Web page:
Yesterday we looked at the hazards of methylene chloride, a common paint-stripping chemical with many industrial uses—and many hazards, including cancer. Today, let’s talk about how to protect workers from exposure to this narcotic, corrosive, carcinogenic chemical.
You can protect workers from methylene chloride exposures by:
Choosing a safer chemical. Many alternatives are available for strippers that contain methylene chloride. Some options include:
- Abrasive methods. Surfaces that require stripping can be sanded using a sander with a high efficiency particulate air (HEPA)-filtering vacuum attachment or with a paint scraper.
- Thermal methods. A heat gun, heat plate, or infrared lamp can loosen paint and permit it to be peeled or scraped away.
- Safer strippers. Strippers based on benzyl alcohol are generally considered safer than strippers based on methylene chloride. Be aware, though, that formulations containing N-Methylpyrrolidone (NMP) may be hazardous to unborn children and should not be used by pregnant women.
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Ventilating the work area. Ventilation must be adequate to keep worker exposure levels below the OSHA permissible exposure limit (PEL). Typically, ceiling fans or household ventilation (for example, bathroom exhaust fans that are used when strippers are applied to bathtubs) are inadequate for this purpose; industrial-strength mechanical ventilation must be provided.
Providing personal protective equipment. OSHA specifies that air-purifying respirators (cartridge respirators) are inadequate for protection against methylene chloride exposure, because methylene chloride can penetrate most respirator cartridges and has a table specifying the minimum respirator type required at different exposure levels.
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At concentrations up to 625 parts per million (ppm), workers must be provided with a continuous flow supplied-air respirator, hood, or helmet; at concentrations up to 1,250 ppm, a full-face, air-supplying respirator is required. If the respirators are provided for emergency escape purposes, a gas mask with an organic vapor canister is the least protective option employers may lawfully provide.
Choose polyvinyl alcohol (PVA) protective gloves, to resist chemical penetration, and outfit workers with abrasion-resistant gloves to wear over them. Do not provide workers with latex or nitrile gloves, which methylene chloride readily penetrates.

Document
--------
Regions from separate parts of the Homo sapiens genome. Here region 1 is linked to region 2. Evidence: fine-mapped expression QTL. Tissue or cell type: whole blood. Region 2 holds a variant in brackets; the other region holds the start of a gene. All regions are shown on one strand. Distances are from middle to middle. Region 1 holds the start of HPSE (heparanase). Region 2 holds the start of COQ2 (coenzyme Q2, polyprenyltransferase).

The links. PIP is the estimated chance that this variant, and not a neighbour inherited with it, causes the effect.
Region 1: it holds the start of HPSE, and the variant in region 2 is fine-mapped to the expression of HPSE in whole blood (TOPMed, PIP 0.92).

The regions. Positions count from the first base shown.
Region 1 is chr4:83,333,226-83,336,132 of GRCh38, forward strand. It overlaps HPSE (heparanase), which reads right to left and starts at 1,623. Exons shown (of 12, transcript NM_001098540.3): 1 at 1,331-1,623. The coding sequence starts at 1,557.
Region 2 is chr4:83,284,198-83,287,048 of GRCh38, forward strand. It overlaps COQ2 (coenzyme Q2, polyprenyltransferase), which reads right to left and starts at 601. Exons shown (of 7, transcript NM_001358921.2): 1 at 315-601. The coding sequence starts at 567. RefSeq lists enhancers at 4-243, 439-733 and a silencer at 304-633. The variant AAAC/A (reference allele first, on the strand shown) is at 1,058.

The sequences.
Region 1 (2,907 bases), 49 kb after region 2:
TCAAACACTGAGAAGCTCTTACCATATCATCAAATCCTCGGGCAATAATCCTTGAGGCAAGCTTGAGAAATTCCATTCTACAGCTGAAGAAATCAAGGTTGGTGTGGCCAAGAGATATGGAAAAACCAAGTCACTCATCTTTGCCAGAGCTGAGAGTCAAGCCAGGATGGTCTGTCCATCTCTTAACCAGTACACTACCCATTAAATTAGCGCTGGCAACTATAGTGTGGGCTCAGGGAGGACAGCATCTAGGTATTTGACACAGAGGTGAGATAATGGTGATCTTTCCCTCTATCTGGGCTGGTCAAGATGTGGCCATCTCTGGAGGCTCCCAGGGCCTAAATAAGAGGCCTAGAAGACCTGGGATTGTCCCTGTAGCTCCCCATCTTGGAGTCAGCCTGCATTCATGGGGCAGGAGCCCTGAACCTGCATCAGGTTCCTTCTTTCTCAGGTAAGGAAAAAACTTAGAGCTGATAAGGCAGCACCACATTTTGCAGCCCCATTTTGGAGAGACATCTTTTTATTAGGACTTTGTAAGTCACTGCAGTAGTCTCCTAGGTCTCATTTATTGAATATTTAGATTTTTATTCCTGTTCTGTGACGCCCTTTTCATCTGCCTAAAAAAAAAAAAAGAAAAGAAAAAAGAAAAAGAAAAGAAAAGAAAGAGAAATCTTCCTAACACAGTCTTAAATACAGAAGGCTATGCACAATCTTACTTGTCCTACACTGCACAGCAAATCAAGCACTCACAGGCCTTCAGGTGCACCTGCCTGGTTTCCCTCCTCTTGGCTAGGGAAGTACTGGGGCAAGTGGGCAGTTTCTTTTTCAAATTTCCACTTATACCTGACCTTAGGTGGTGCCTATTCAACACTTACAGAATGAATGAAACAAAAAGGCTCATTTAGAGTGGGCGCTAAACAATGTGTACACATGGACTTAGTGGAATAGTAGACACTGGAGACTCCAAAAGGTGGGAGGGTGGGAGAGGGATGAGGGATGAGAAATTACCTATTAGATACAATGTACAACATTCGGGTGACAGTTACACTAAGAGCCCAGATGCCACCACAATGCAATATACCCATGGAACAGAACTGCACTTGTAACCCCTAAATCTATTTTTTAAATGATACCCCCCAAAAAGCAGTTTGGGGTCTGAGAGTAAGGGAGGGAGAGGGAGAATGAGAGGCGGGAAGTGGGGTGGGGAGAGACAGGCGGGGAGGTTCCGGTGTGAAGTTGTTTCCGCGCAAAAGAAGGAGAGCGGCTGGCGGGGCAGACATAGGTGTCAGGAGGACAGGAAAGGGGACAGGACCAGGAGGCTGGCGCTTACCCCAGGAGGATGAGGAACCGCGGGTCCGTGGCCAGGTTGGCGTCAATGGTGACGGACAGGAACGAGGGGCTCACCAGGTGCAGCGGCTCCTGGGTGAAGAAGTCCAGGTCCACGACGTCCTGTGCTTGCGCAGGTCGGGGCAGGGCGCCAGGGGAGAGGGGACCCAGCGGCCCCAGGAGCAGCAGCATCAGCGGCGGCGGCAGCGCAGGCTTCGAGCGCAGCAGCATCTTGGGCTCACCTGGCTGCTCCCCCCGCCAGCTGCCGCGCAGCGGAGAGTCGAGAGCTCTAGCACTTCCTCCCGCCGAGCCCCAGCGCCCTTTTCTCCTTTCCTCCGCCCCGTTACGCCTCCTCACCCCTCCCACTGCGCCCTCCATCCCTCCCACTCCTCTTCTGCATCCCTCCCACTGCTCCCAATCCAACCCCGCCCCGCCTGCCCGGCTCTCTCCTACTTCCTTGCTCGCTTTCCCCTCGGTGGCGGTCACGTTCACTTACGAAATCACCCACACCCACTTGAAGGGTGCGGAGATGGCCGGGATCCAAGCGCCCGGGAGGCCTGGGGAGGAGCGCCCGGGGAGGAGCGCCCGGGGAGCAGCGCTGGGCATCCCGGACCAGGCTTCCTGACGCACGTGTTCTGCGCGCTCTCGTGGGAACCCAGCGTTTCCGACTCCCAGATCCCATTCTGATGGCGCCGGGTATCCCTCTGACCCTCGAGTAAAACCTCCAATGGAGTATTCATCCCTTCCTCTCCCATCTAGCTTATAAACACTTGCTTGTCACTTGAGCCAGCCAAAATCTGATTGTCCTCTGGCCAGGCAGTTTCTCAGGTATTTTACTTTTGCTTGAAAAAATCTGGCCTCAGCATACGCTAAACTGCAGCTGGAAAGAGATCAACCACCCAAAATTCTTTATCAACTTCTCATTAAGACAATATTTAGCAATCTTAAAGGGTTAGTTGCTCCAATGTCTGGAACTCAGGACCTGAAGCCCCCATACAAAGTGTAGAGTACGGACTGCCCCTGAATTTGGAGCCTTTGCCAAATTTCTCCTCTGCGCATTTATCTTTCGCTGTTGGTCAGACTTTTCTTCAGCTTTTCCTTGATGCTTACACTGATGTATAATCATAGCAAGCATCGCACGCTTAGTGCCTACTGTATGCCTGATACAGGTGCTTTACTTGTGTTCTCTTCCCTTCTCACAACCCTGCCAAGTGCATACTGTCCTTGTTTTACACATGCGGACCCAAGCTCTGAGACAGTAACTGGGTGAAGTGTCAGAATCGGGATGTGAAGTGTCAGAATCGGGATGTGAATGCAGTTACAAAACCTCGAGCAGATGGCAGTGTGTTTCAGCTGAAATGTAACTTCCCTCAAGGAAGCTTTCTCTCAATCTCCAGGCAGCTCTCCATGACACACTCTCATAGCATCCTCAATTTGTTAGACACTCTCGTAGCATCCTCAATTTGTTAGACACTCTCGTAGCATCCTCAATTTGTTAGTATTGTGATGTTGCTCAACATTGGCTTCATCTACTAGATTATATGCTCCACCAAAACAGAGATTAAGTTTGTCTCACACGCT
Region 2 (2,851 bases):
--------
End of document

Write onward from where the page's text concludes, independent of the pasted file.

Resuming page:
Training for Employee Protection
Of course, all the safety precautions you take will be for nothing if workers don’t understand what their role is in protecting their own safety.
If you’ve been looking for quality training on electrical safety and lockout/tagout or on a wide range of safety concerns, look no farther. Safety Training Presentations gets you off to a good start with 25 core PowerPoint® safety presentations, each one responsive to either an OSHA training requirement or to common causes of workplace accidents. All are customizable, so you can add your specific hazards or safety policies.
Each lesson also includes completion certificates, sign-in sheets, evaluation forms, and training records. In short, it contains everything you need to motivate, reinforce, retain, and transfer new knowledge—and document that you did so.
In addition to electrical safety and lockout/tagout, Safety Training Presentations topics covered include:
—Portable Power Tool Safety
—Forklift Operator Safety
—Confined Space Safety
Of course, training needs change as OSHA introduces new requirements or as new work practices and technologies bring new hazards. To cover this, you receive a new CD every 90 days you’re in the program, each containing five additional or updated topics.
Just as important for those on a budget (and who isn’t these days?), the cost of these presentations works out to under $20 each.
We’ve arranged for Advisor subscribers to get a no-cost, no-obligation look at Safety Training Presentations for 30 days. Feel free to try a few lessons with your own trainees. Please let us know, and we’ll be glad to set it up.